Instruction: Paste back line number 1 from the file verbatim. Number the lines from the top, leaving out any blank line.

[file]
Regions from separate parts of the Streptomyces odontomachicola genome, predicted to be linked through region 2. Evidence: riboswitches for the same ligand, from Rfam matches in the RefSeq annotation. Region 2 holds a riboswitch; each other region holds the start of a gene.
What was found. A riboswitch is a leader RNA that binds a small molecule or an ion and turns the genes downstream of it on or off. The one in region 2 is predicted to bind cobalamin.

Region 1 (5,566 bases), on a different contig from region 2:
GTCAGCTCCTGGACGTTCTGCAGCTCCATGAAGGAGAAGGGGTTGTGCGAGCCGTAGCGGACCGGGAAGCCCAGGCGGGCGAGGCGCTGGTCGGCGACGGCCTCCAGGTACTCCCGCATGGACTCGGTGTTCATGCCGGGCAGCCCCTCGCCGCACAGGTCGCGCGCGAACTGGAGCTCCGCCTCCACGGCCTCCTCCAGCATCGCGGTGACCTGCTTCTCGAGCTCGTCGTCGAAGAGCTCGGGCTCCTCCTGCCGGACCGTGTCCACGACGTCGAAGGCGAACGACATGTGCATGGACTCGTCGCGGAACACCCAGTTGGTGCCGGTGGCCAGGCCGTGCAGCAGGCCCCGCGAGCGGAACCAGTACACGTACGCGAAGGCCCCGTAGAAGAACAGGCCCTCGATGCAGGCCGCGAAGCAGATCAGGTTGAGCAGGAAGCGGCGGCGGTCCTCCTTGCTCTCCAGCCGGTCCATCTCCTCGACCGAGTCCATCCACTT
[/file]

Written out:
Regions from separate parts of the Streptomyces odontomachicola genome, predicted to be linked through region 2. Evidence: riboswitches for the same ligand, from Rfam matches in the RefSeq annotation. Region 2 holds a riboswitch; each other region holds the start of a gene.